A near-total red sweep of the Toronto suburbs and the country took several Conservative cabinet ministers with it.
Few of them had attracted as much recent attention as Chris Alexander, the young diplomatic star whose Immigration and Citizenship portfolio put him in the line of fire on the election's central issues of multiculturalism and refugee accommodation.
As he conceded his Ajax riding Monday night to former Liberal MP Mark Holland, who lost in the 2011 election, Mr. Alexander acknowledged the campaign had been hard on him.
But he claimed few regrets from his term or from the election, saying issues like the niqab and the Syrian refugee crisis took on a life of their own for reasons outside his party's control, and that Canadians would "undoubtedly" come to see the Harper government as one of its best ever.
"Anyone who's new to politics or who's new to cabinet is learning," he said. "But I think on immigration, we have done very important things that have enormous support, not just among Conservatives but among NDP and Liberal supporters as well."
Mr. Alexander's political career was closely watched by those who had followed his prodigy-like rise through diplomatic ranks to an appointment as ambassador to Afghanistan at 34.
His reputation as an insightful, fair-minded international figure also helped him win his seat in 2011.
"He came from Afghanistan, and he had a lot of connections," said Waqqas Syed, the president of Masjid-E-Quba mosque in Ajax.
Mr. Alexander's message in 2011, said Mr. Syed, was "I'm not a stranger to you." That year, he won over about half of the local Muslim community and beat Mr. Holland by a six-point margin.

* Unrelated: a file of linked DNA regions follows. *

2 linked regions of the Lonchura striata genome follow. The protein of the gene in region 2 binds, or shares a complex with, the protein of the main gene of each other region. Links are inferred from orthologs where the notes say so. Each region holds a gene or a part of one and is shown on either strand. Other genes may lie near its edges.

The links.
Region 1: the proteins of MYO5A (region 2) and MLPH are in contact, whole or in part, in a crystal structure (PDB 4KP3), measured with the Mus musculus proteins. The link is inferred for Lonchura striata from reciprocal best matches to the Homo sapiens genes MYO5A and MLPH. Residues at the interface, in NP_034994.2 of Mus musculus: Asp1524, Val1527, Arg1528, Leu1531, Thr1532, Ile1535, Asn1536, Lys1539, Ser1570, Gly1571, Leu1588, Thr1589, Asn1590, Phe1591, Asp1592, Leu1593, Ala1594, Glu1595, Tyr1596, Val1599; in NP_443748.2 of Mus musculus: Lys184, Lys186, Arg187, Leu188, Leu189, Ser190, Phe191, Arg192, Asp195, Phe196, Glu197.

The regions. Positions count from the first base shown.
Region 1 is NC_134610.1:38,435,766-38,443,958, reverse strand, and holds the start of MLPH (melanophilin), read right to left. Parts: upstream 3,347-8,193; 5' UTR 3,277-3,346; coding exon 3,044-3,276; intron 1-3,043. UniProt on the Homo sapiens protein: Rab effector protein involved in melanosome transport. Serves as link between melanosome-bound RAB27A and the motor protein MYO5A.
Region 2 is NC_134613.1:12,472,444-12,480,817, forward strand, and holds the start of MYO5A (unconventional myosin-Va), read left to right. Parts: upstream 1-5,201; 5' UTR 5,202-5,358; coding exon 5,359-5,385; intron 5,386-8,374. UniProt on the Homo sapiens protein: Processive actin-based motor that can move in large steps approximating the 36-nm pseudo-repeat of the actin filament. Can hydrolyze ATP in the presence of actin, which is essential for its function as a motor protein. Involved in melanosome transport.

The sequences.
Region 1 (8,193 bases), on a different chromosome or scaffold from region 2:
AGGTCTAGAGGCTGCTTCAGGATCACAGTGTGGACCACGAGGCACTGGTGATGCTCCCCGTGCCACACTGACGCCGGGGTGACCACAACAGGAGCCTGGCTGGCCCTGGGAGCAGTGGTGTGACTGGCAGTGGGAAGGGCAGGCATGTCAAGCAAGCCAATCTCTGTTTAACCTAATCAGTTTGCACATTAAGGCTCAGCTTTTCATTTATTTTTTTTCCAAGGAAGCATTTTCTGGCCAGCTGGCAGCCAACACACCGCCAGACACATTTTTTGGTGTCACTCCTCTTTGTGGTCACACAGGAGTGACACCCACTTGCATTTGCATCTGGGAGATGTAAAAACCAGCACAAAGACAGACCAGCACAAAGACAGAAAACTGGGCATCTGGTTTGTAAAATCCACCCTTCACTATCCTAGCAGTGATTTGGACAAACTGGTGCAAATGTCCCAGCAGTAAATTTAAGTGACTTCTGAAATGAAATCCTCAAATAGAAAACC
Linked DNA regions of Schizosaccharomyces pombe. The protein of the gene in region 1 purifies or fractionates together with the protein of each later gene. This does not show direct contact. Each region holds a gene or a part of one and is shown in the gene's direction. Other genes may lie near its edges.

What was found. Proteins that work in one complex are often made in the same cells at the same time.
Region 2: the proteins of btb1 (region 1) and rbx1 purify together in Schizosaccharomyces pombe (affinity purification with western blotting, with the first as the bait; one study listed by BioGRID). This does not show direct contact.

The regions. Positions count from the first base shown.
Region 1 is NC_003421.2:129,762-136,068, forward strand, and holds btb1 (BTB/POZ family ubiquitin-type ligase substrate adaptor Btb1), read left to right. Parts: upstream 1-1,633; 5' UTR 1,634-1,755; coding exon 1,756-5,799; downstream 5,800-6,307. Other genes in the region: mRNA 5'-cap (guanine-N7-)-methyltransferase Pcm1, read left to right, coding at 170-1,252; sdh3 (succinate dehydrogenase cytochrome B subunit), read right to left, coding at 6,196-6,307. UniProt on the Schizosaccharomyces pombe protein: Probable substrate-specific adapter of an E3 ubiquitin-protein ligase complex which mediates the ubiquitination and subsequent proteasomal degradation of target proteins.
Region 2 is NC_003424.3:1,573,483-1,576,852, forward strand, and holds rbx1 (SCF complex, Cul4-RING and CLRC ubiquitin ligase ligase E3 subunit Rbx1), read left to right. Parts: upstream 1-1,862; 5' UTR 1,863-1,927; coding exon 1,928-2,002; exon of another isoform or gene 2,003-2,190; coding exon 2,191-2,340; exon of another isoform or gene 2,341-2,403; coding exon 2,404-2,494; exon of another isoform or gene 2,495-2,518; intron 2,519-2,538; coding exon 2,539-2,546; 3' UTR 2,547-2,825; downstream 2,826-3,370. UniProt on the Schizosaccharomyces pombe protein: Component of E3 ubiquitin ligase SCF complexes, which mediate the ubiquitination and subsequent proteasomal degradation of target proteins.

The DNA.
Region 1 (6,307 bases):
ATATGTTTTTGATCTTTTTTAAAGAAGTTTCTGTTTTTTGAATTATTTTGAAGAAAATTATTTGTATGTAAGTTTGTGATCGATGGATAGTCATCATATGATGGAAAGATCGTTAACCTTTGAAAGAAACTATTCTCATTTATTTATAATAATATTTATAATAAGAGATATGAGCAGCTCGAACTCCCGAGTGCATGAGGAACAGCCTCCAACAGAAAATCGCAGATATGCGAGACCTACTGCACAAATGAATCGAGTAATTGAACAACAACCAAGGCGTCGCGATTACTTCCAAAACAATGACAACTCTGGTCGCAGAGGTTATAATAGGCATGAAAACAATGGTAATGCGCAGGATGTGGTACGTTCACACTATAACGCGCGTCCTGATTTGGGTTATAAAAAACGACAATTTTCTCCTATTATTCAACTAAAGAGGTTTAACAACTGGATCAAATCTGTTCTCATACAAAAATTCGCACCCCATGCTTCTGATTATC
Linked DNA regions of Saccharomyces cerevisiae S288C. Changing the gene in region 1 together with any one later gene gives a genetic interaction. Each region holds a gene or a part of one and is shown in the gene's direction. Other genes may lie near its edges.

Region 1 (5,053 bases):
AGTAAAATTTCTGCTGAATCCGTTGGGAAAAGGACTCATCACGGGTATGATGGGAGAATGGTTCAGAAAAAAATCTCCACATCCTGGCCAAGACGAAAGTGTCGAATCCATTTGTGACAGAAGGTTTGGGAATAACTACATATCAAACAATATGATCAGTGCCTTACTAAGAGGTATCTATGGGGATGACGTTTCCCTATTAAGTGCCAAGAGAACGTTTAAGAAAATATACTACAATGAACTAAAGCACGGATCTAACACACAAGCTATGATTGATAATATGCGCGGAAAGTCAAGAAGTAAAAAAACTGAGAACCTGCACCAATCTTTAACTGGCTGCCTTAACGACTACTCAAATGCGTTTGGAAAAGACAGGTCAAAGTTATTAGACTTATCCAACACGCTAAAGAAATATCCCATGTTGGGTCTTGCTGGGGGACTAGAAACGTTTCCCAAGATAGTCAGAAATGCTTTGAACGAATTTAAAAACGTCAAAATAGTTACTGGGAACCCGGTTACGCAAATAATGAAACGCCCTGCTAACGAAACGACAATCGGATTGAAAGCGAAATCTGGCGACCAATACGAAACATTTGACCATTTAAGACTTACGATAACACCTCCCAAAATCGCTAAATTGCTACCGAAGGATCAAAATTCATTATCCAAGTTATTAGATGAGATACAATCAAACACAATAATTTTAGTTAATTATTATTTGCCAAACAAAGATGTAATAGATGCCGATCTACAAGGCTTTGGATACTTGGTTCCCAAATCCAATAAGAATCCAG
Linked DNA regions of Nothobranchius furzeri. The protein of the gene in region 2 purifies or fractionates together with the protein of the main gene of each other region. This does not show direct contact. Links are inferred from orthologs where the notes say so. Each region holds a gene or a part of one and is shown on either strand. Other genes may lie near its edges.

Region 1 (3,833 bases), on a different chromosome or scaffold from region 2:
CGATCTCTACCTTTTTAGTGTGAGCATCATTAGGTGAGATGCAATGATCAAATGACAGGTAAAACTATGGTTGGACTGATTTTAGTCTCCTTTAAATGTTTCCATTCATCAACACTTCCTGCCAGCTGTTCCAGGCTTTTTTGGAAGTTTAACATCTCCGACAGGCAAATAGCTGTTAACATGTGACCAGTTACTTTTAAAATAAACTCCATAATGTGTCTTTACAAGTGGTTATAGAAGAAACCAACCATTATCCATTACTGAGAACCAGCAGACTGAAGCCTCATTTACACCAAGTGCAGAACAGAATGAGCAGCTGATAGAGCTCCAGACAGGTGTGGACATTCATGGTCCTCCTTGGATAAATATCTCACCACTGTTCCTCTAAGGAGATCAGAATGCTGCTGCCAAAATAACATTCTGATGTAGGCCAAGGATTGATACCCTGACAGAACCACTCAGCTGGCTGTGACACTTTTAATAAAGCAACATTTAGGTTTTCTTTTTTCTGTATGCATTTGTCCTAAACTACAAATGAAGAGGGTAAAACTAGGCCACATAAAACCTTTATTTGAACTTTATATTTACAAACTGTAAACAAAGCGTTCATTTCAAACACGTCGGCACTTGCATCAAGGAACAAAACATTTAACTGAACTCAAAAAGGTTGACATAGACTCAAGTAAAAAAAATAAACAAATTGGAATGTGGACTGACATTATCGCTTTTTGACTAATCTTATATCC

He was named immigration minister in 2013. But his tenure was rocky, and he found himself at the centre of one of the party's toughest episodes of the election, after a photo of the body of three-year-old Syrian refugee Alan Kurdi spread around the world, focusing attention on Canada's handling of that country's refugee crisis.
The Tories' other election strategies made for an awkward campaign in Ajax, with Mr. Alexander visiting Mr. Syed's mosque just a week before the party vowed to create a tip line to stop "barbaric cultural practices."
However, many voters' minds were made up before the election began, Mr. Syed said. They objected to bills C-24 and C-51, the first allowing the government to strip citizenship from Canadians convicted of terrorism, and the second a far-reaching security bill, he said.
Mr. Alexander said his single biggest regret was not making a bigger effort to publicize Canada's resettlement of 10,000 Syrian refugees before the party ended up on the defensive.
Mr. Holland, during a raucous election-night party, said he thought Canadians became tired of the "negativity" of the Conservatives overall.
"I went through losing four years ago; it's a very difficult thing," he said.
"I think for me, this is an even greater experience than in 2004, because I appreciate it more. When you get to come back, you're that much more appreciative of the opportunity."
A young star of his own party during his three terms, Mr. Holland had fashioned himself into an aggressive and outspoken opponent of the Conservative government, especially as public safety critic. He said it was too early to talk about what his role might be within a Trudeau government.